FROM THE TWENTY-SEVENTH JUDICIAL DISTRICT COURT PARISH OF ST.
LANDRY, NO. 13-K-4735-D HONORABLE ADAM GERARD CASWELL,
B. Taylor, Jennifer Ardoin, Alisa Ardoin Gothreaux, Assistant
District Attorneys, COUNSEL FOR: Plaintiff/Appellee - State
Annette Fuller Roach Louisiana Appellate Project P. O., Lake
Charles, COUNSEL FOR: Defendant/Appellant - Hank Allen Moran
aka - Hank Moran, Hank Allen Moran Louisiana State Prison
Falcon III Angola.
composed of Ulysses Gene Thibodeaux, Chief Judge, Sylvia R.
Cooks, and Elizabeth A. Pickett, Judges.
ULYSSES GENE THIBODEAUX CHIEF JUDGE.
Hank Moran appeals his jury conviction for the first degree
murder of his wife, Constance Moran. Before she was killed,
Ms. Moran called police to report Mr. Moran had choked her.
Officers responded and returned to the home after they were
unable to locate Mr. Moran at a local park he frequented.
When an officer returned, he found Mr. Moran crouching over
his wife's body as blood seeped from her. Mr. Moran was
charged with first degree murder pursuant to La.R.S.
14:30(A)(9)(a). The State argued he killed his wife to
prevent her from testifying about the domestic violence
incident. On appeal, he argues the evidence did not support a
guilty verdict and the trial court admitted inadmissible
statements that require reversal of the verdict.
affirm the trial court's rulings and the jury's
1. whether the trial court erred in denying Mr. Moran's
Motion to Suppress statements he made after his arrest but
prior to being advised of his rights under Miranda v.
Arizona, 384 U.S. 436, 86 S.Ct. 1602 (1966) and
La.Const. art. 1 § 13;
2. whether the trial court erred in denying Mr. Moran's
Motion in Limine and allowing statements made by Ms. Moran,
who was unavailable to testify as she was deceased, in
violation of Crawford v. Washington, 541 U.S. 36,
124 S.Ct. 1354 (2004); and
3. whether there is sufficient evidence to support a guilty
verdict of first degree murder pursuant to La.R.S.
AND PROCEDURAL HISTORY
responded to a 911 call from Ms. Moran who reported that her
husband had choked her. Officer Morris Leday encountered Ms.
Moran about a half block from her house. Ms. Moran gave a
written statement and orally told the officer her husband had
threatened to kill her and himself if she told police he
choked her. Additional officers arrived and searched the home
for Mr. Moran to no avail. Officers then traveled to a local
park to search for Mr. Moran based on Ms. Moran's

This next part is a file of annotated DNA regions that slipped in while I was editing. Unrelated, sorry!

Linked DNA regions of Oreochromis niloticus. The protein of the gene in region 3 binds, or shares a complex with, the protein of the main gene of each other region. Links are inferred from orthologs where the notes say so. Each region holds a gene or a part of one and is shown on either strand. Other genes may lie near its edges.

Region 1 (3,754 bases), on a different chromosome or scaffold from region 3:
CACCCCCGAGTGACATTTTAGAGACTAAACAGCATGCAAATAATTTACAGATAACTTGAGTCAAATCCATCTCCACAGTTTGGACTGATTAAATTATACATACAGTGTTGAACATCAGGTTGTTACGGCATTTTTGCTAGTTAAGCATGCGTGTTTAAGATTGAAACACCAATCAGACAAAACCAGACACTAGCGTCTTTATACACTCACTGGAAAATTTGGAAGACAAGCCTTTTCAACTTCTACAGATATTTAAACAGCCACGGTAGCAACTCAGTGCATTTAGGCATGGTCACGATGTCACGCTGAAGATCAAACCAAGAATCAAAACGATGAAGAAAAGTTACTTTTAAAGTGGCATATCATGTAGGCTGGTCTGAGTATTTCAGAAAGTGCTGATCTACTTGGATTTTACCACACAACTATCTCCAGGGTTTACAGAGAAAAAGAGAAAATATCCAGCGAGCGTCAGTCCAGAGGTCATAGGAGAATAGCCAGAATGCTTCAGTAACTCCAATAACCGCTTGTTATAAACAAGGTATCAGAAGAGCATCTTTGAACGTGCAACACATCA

information that he often went there. Before doing so,
officers secured the home, searched around the property and
under the home, and told Ms. Moran to remain inside with the
doors locked. Unable to locate Mr. Moran at the park,
officers returned to the home.
Officer Leday returned, he noticed the back door had been
forced open. Upon entering the home, Officer Leday heard
"thrashing" sounds coming from the bedroom. He went
to the living room and observed Mr. Moran crouched over Ms.
Moran with blood on the floor and her body. Officer Leday
identified himself, demanded Mr. Moran to raise his hands,
and ordered him to drop the knife. Mr. Moran dropped the
knife after being ordered four times. He then grabbed a
bottle of pills and swallowed a handful.
being escorted out of the home, he stated, "I bet now
she'll listen." Later, while being examined by
paramedics he told Officer Leday, "I did what I had to
do, I did the job right, huh, officer? Did I do the job right
officer?" Mr. Moran was transported to the Special
Operations building for interrogation. As the interrogation
room was being prepared, Officer Leday waited in the lobby
area with Mr. Moran, who had not been given Miranda
warnings yet. While waiting, Mr. Moran made statements to
Officer Leday admitting to the killing, describing his
method, and expressing the gratification he received from
killing his wife. Mr. Moran stated, "[t]he last thing
she told me was that she loved me. I looked at her straight
in the eyes and I said, 'I love you too, baby, ' then
I jugged her straight down in her esophagus."
Moran was charged with first degree murder. He filed a number
of motions to strike statements he gave Officer Leday before
he was mirandized and to suppress Ms. Moran's
written and oral statements. A jury found him guilty of first
degree murder, and he was sentenced to life in prison at hard
labor. Mr. ...